Limiting Factors to Repeat Sprint Ability

One of the most common questions I get is “what’s the best way to condition for hockey?” Often times, people are looking for one prescription (e.g. “Do 12 sets of 15s of work with 45s of rest”).
This review paper from Girard et al. (2010) details the factors that contribute to fatigue in repeat sprint efforts (must read for anyone working in strength and conditioning or sports science roles).

In order to have repeat sprint ability, you need to first have sprint ability. Training to improve maximal output and rate of energy production will positively impact single effort bursts.

In order to sustain output, training maximum effort, longer duration efforts (e.g. 20-60s) will help improve buffering.

Lastly, sustained outputs AND recovery from maximal effort bursts, including replenishing depleted energy stores, are reliant on the aerobic system, so aerobic training can have a profound effect on within-shift, within-gam, and within-season sustainability.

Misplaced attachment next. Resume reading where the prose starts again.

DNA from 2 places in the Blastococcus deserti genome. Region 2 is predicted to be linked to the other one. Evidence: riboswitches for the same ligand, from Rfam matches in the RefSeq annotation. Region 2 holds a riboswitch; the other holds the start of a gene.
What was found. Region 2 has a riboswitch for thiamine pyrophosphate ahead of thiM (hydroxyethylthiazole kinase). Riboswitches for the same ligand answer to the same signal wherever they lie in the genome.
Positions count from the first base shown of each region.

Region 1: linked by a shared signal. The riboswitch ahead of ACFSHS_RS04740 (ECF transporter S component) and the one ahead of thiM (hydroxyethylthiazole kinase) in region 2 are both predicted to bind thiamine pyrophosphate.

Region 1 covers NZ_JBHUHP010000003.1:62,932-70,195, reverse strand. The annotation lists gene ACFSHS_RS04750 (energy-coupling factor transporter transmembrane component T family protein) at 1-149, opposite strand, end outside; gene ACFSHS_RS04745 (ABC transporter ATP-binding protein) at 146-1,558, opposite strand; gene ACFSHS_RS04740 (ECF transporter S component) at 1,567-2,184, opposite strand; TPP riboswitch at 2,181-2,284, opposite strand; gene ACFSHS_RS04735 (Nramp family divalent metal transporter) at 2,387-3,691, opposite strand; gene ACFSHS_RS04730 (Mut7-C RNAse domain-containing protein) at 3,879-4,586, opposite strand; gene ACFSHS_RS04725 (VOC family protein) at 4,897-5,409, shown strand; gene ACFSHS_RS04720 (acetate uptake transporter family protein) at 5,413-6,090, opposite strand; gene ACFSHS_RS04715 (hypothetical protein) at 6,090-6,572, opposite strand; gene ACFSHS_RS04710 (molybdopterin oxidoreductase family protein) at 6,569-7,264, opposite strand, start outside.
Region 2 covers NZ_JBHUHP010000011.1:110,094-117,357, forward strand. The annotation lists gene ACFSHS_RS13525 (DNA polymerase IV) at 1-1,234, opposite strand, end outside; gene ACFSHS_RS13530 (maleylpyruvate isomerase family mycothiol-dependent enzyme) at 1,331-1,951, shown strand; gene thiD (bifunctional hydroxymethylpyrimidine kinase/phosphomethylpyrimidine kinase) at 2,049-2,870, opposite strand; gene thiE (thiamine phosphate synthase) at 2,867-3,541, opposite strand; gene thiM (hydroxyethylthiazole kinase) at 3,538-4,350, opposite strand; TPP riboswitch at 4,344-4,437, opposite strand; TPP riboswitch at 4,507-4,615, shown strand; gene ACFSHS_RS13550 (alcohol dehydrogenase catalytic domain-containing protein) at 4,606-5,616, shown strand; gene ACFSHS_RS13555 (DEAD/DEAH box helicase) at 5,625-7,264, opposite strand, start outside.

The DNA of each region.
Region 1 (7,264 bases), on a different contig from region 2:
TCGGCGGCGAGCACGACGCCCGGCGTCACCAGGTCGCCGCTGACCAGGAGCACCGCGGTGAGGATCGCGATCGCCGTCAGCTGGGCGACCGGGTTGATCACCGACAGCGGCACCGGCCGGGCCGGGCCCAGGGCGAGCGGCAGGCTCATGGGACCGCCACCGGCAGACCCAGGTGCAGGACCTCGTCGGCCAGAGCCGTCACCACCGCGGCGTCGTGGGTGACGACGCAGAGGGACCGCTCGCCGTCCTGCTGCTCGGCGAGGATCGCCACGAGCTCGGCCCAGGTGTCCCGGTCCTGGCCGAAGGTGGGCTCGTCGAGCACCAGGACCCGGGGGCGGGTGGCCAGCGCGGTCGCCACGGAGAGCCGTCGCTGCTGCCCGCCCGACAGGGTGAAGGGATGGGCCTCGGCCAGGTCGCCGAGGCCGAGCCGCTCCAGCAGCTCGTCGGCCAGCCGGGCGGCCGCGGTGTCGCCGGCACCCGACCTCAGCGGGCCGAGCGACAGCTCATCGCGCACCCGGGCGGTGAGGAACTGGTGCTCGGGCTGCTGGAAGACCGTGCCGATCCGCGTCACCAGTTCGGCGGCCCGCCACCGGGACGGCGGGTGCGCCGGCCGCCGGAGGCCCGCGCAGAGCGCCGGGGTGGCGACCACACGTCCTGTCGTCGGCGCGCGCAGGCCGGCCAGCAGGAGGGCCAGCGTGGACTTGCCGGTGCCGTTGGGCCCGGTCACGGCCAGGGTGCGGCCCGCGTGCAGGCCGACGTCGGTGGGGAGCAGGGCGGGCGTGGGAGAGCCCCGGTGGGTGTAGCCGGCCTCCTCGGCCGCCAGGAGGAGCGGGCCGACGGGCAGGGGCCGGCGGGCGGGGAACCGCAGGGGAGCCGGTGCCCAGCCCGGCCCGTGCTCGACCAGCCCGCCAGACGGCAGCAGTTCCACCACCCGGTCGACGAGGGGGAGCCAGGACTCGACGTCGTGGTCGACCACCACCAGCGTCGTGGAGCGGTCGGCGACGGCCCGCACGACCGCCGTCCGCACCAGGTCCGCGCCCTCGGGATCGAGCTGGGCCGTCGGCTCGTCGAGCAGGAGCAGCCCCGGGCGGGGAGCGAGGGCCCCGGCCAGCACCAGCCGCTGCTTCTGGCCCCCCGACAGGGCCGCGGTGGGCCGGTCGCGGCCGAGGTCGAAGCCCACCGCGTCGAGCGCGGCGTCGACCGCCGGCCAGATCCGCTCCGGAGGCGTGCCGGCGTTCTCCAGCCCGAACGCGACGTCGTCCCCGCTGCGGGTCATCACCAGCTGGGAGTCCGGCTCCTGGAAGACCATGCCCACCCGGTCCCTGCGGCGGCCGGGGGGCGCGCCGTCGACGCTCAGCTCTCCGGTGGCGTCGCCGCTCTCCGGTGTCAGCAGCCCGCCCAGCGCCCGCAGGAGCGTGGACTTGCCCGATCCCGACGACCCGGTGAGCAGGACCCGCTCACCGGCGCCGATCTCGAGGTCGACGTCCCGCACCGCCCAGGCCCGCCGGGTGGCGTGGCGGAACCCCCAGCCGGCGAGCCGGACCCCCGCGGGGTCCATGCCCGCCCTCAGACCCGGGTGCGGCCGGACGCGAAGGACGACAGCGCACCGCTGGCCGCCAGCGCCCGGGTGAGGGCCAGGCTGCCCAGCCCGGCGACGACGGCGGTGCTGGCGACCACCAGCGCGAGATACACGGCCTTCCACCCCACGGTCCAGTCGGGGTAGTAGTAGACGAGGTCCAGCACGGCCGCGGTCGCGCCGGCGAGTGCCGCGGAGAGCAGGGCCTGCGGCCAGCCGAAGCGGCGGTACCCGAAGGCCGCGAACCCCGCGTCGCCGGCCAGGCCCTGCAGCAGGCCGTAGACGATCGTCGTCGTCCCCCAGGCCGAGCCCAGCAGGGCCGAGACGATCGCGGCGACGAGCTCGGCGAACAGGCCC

The key take home here is that conditioning for hockey, like most team sports, is going to require developing all of the energy systems.

Feel free to post any comments/questions below. If you found this helpful, please share/re-post it so others can benefit.

To your success,

Kevin Neeld

P.S. Get your off-ice training programs here >> Hockey Conditioning Programs

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